The head of PEPFAR, the President’s Emergency Plan for AIDS Relief, says young women and girls are disproportionally affected by HIV. Dr. Deborah Birx said 7,000 young women are infected each week with the AIDS virus – mostly in Africa.
It’s been 34 years since HIV/AIDS was officially declared an epidemic.
While much progress has been made in recent years through treatment and prevention, younger generations remain vulnerable to the virus. And there are a lot more young people today than when the epidemic began as the global population rises. Nowhere can that be seen more clearly than in sub-Saharan Africa.
Ambassador Birx is helping to lead an effort protect women and girls and change the course of the epidemic.
She said, “People have known for a while that women and girls, particularly young women’s incidence of disease and prevalence of disease is much higher than their age-matched boy counterpart. And it starts really very early, probably at about 14 to 15, and then continues to escalate all through the early 20s with a rate that’s about twice what it is in young men.”
Birx said a lot of the infections among young women and girls can be traced to who they date.
“The young girls and young women are not being infected from their age-matched cohort when you see that kind of disparity," she said. "So, you know that they must be getting infected or exposed to the HIV virus probably from a different age cohort of men. And that’s been all of the discussion over the years about cross-generational sex and young women engaging with sex with older men. When we say older men it could be simply five or 10 years older.”
Birx said that health officials have a lot to learn about why adolescent girls and young women make such dating decisions. Earlier in the epidemic, much of the problem was blamed on the so-called “sugar daddy” syndrome, where young women would date rich older men.
But Birx said it’s really more complicated than that.
“You know, we haven’t sat down with young women at 10 and 14 and then again at 15, 16 and 17 and really dissected each of those decisions in different communities,"she said. "I do believe it’s probably different and it’s a different pattern in communities that could be right next to each other.”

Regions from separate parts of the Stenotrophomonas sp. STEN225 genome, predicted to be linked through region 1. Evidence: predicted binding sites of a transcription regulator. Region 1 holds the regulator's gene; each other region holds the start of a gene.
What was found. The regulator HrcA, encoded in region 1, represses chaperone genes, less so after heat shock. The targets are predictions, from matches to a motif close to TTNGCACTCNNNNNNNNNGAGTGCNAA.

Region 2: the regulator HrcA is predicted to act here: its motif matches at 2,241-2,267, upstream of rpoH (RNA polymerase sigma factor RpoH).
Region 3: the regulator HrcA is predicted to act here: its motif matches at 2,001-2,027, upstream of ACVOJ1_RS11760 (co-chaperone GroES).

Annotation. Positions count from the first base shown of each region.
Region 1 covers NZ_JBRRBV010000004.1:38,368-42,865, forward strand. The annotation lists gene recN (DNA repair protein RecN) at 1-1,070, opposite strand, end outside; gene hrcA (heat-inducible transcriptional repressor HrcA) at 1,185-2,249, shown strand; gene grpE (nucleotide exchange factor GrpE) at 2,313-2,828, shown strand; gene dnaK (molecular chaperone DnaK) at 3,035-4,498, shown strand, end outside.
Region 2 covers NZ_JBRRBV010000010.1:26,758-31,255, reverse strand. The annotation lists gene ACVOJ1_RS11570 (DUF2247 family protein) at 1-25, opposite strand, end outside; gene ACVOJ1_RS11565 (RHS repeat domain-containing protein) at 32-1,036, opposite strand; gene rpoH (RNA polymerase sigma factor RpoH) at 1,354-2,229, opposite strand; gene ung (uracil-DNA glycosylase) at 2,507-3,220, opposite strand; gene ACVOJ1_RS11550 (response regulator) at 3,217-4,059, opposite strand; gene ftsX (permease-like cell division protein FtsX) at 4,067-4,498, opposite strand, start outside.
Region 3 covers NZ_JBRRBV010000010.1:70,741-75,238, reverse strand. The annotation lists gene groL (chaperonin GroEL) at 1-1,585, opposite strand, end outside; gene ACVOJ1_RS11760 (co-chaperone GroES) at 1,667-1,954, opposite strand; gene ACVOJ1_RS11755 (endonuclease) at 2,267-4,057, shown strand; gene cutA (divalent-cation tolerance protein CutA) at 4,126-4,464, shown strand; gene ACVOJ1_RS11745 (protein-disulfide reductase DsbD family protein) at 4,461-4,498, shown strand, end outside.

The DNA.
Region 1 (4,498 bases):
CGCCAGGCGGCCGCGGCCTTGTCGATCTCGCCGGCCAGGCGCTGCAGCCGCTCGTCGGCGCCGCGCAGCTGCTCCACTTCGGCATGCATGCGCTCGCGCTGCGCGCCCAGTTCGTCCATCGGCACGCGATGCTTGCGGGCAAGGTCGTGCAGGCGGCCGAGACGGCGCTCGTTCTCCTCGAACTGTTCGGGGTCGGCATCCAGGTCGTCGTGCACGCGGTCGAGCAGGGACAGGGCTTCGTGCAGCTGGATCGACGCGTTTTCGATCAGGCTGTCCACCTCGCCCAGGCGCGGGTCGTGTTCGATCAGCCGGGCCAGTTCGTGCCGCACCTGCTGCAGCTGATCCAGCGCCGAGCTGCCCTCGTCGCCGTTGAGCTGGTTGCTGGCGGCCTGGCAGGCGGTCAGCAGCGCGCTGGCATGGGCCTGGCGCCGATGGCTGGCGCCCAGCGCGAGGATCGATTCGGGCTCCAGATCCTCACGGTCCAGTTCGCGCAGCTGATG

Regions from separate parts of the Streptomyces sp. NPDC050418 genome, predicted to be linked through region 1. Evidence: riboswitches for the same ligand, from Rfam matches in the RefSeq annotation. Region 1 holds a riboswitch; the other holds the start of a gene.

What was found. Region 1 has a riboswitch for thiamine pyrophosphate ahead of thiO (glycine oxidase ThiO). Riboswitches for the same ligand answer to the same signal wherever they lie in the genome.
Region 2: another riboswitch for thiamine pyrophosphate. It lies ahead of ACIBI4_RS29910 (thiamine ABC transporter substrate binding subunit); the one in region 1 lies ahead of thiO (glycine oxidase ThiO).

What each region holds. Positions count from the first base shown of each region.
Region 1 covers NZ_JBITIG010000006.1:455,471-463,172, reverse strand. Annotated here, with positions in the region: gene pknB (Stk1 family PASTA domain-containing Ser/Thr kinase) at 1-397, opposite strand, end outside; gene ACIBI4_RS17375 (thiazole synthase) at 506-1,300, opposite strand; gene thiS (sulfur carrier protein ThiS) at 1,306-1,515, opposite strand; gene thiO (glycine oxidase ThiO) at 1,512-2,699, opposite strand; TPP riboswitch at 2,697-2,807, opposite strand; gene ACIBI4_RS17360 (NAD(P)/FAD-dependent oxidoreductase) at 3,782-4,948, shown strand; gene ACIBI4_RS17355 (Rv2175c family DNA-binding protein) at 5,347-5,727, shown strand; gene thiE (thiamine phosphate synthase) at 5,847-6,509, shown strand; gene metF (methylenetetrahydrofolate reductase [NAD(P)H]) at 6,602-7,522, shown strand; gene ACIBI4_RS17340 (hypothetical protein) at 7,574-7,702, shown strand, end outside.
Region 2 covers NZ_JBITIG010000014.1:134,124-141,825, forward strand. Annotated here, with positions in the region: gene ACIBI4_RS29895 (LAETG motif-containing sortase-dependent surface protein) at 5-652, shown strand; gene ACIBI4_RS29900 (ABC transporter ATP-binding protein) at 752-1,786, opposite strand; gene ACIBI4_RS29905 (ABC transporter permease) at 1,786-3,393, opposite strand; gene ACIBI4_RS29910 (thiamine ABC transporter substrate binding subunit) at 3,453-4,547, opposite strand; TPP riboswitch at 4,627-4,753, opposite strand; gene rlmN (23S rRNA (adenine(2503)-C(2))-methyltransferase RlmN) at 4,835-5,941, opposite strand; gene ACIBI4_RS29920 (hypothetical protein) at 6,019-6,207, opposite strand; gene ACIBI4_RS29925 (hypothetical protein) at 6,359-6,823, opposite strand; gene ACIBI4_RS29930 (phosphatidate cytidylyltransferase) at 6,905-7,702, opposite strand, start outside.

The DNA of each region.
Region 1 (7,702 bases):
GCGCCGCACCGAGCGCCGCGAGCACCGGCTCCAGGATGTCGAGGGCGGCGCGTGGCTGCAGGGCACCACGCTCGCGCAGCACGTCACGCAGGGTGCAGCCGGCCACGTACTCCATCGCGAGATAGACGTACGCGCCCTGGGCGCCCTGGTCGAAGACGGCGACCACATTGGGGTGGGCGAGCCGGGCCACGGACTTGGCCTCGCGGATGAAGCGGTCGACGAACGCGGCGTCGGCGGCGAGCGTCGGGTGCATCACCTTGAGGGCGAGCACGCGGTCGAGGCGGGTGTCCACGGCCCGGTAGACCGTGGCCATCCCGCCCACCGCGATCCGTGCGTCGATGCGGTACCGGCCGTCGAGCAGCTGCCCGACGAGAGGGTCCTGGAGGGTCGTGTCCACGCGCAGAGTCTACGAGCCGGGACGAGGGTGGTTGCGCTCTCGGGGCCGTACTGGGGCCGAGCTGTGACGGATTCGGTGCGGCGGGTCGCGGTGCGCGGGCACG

The PEPFAR head said the information being gathered will be used to tailor programs toward young women and adolescent girls.
The DREAMS program announced last December is still in its early stages. DREAMS stands for determined, resilient, empowered, AIDS-free, mentored and safe. It’s a public-private partnership PEPFAR has with the Bill & Melinda Gates Foundation and the Nike Foundation. It’ll begin in 10 sub-Saharan African countries.
“Now there’s a difference between defining that they’re at a unique risk – figuring out what that risk is – and then implementing programs that address that risk," Birx said. "And I think we’ve defined that they’re at a unique risk, but we haven’t really defined the type of programming that will affect that risk.”
She said such programs are vital considering population growth.
“If you look at South Africa, itself, about the demographics of the young women in the age category of 15 to 30 at the beginning of the epidemic in 1985 and you look again now of how many young women, there’s about 25 to 30 percent additional young women in that age group," she said. "So this youth bulge – this youth dividend – this fabulous piece of Africa rising – is also the piece that really puts Africa at risk.”
In the early years of the epidemic, Birx treated patients in the U.S. and Africa before the disease was called AIDS. There were a lot of funerals. So, the disease was forefront in many people’s minds. Now, she fears complacency is taking hold.
“The reality of weekly funerals – the reality that HIV/AIDS is death – was so pervasive," she said. "So when Global Fund and PEPFAR and host country investments allowed this amazing saving of lives [and]there was no longer this constant parade of funerals every weekend, it has resulted in a level of complacency that I don’t think any of us expected.”
At the recent World Bank/IMF Spring Meetings in Washington, D.C., Dr. Birx spoke with a number of African finance ministers. She said they told her they thought the HIV/AIDS problem had ended because the number of deaths had dramatically declined.
She said PEPFAR and others are shining a light on the disease so people understand it is still a significant problem that needs to be solved.